Revell 1/32 Colonial Viper Kit First Look
|Date of Review||February 2008||Manufacturer||Revell|
|Kit Number||6442||Primary Media||Styrene|
|Pros||Re-release of classic kit with new parts||Cons|
|Skill Level||Basic||MSRP (USD)||$24.95|
The Colonial Viper Mk.1 was a short-ranged fighter that lacked FTL (faster than light) drive capability. It was deployed from fixed bases and from Battlestars that were the colonies' version of terrestrial aircraft carriers.
When Battlestar Galactica first aired in 1978, it offered a new and interesting glimpse at an alternate past/future in weekly installments. The series was relatively short-lived, but it carried a cult following. Unlike the TV writing in those days, the new Battlestar Galactica series is much more vivid and darker. This well-cast and well-written new series has far surpassed the life of the original series and its short-lived successor.
This kit was re-released several years ago in its classic configuration and I squirreled away several of them. A number of aftermarket companies were producing some cool enhancements to this kit, including one that I wanted for mine - a cockpit! The basic kit did not have a cockpit. Little did anyone know how well the new Battlestar Galactica would fare in the ratings and it has drawn much favorable attention among viewers. I know that a number of us thoroughly enjoy the writing and dimension of this new saga. Of course, where there is success, there is also the associated products to capitalize on that success.
Revell already owned the molds for several kits in the Battlestar Galactica line-up. Major kudos go to them for not simply re-releasing these kits yet again. Instead, Revell did a little re-engineering to bring the kits a little more up-to-date.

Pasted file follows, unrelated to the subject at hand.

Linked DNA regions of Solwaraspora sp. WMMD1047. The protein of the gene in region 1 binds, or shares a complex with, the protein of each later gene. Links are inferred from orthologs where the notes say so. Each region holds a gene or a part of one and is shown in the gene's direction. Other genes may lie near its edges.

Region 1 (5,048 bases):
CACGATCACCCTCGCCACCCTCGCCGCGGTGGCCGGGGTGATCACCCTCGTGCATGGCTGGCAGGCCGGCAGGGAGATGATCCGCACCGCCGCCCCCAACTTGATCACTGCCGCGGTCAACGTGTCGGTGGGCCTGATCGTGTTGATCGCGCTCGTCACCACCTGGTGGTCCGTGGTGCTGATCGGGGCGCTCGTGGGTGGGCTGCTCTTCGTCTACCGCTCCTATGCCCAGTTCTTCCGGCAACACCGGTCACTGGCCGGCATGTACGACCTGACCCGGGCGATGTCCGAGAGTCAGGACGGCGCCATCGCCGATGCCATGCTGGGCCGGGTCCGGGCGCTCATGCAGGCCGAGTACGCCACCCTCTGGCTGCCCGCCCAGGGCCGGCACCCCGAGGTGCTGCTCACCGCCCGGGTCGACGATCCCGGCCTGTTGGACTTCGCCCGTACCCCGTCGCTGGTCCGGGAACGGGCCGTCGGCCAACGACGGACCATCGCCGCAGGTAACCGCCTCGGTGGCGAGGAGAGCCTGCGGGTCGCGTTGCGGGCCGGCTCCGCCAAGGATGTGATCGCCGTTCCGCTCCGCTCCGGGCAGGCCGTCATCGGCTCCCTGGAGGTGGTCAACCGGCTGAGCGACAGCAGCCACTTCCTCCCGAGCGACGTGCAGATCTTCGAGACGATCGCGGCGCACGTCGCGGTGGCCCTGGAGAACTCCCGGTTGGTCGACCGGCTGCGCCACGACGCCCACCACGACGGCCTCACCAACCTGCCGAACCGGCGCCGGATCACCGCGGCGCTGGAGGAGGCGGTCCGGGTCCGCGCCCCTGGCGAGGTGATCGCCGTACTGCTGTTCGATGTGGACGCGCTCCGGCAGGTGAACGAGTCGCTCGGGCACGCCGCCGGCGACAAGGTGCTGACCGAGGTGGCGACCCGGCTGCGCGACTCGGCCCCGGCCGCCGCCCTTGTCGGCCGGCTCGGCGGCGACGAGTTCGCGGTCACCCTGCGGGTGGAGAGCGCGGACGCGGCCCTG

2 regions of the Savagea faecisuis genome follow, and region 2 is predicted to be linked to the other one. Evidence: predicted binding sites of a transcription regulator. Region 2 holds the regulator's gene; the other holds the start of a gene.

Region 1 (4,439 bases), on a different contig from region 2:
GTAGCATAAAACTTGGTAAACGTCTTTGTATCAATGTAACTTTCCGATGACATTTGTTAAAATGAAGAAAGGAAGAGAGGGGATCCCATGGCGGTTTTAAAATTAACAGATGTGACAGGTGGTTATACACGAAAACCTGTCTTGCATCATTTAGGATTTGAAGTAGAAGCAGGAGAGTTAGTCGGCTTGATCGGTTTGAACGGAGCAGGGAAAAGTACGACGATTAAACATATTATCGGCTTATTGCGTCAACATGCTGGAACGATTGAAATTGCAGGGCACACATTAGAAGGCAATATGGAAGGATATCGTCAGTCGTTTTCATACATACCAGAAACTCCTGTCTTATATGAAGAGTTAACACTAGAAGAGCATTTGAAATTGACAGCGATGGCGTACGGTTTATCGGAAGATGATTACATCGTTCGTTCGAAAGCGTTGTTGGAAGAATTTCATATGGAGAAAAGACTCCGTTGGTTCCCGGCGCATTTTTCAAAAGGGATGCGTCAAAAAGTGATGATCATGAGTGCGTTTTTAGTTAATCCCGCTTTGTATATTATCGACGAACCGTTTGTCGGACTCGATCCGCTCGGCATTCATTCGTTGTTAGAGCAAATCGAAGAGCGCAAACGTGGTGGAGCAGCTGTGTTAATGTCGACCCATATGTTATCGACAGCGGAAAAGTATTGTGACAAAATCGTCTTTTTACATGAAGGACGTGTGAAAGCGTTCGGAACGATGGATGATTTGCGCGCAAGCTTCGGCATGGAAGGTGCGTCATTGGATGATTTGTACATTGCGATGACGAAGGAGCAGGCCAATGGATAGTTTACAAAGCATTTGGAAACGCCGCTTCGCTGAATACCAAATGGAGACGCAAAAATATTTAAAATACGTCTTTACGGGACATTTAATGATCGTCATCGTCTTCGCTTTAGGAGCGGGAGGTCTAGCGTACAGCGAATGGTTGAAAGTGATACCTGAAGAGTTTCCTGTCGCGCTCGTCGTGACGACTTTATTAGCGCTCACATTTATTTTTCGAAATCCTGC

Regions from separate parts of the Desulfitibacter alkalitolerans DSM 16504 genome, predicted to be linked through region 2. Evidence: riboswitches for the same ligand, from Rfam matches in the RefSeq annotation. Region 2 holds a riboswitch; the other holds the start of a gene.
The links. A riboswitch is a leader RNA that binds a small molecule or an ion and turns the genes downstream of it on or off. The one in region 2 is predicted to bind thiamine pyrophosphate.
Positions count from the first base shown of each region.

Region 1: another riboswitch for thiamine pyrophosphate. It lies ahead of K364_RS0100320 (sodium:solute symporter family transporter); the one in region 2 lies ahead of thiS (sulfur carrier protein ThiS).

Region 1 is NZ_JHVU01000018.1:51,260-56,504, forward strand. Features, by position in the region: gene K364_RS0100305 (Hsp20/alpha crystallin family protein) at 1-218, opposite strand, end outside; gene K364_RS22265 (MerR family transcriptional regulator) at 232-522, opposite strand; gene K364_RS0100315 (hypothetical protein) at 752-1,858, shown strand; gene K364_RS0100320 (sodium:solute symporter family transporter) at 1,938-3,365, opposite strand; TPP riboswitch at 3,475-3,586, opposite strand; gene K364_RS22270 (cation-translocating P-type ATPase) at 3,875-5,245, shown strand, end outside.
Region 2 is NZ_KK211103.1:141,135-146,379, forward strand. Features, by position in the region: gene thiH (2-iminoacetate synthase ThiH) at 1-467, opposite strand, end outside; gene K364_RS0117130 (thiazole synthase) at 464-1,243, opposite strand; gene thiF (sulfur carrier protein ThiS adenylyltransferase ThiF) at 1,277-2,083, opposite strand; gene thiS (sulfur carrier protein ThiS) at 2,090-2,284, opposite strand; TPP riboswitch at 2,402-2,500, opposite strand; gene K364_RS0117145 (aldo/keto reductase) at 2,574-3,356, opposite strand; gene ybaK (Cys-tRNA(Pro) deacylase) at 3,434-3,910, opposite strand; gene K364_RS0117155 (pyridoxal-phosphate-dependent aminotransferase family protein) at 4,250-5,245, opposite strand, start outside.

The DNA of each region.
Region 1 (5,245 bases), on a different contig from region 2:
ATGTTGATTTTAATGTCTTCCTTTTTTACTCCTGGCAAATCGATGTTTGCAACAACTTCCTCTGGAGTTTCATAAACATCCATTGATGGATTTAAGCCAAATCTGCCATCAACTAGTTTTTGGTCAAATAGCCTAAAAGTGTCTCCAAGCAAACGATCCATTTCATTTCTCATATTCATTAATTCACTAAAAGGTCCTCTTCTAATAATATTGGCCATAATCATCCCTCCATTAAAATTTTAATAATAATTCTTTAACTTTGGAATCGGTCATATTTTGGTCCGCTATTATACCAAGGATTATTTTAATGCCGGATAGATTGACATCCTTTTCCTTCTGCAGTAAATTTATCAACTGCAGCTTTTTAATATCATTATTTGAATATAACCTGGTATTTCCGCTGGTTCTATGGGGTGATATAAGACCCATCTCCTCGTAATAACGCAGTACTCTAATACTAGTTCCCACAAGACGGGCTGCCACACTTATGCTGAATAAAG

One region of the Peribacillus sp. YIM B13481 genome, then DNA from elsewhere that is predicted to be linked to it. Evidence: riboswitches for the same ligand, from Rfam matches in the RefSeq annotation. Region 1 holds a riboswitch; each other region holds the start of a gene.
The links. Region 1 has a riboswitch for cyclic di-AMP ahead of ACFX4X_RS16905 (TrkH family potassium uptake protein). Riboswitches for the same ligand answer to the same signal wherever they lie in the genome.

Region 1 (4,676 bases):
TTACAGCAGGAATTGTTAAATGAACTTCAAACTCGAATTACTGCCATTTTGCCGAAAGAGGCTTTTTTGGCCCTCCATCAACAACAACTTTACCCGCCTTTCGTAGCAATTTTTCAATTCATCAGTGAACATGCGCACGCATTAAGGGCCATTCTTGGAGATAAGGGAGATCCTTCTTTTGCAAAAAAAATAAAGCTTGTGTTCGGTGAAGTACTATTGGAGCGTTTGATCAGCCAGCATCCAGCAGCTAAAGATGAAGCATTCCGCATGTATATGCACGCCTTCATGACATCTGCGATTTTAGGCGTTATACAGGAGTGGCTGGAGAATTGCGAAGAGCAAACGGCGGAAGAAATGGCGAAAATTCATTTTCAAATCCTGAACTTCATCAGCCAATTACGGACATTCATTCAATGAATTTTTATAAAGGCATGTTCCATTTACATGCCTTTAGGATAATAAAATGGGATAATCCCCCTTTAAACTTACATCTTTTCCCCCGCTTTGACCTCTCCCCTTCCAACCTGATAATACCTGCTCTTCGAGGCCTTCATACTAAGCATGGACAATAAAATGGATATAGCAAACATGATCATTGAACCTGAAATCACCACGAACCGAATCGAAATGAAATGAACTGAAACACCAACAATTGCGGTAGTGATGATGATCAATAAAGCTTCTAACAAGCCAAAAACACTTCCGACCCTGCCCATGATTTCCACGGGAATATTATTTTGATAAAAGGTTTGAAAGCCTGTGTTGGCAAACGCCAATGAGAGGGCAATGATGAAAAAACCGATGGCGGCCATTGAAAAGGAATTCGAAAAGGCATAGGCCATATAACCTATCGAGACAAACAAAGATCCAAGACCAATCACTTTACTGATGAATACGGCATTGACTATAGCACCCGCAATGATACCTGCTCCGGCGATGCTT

If you compare the kit parts to those from the previous releases, you can see that many of the parts are identical. The basic molds were not drastically modified, but they did do some nice work. First of all, the part in the upper left of the first image is the rear of the Viper with its three afterburner nozzles. In the original release, the nozzles were more like simple bowls that were blocked off. Here they've opened up the back of these and added three clear nozzle inserts. That's part of the good news since this is the first time this kit has even had clear parts!
In the second image in the top middle area is a cockpit tub and immediately below that is a crew figure. In the original tooling, that was where the base of the display stand went.
The third and forth images are all new parts, with the third image representing the new display stand, and the forth image providing the new clears. This is the first time we've had a clear canopy for this model! Note that the canopy is designed to be closed only, but a little surgery will allow you to pose your canopy open.
This kit includes completely new decals that replicate te complex striping and also provides service shields for the Vipers. The decals also replicate three variations of the central display screen in the cockpit.
Just below the canopy rail, the decal set also provides a number of crew names from the original TV series (though many of the names have appeared in the new version). Once again, major kudos to Revell for these nice touches!
I am pleased to see these improvements in the basic kit of the Viper, even though I've spent time and money finding aftermarket conversions to do the same thing (before I learned of this re-engineered re-release). Now that we have a proper Viper Mk.1, how about the Viper Mk.2 and Mk.7 from the new Battlestar Galactica?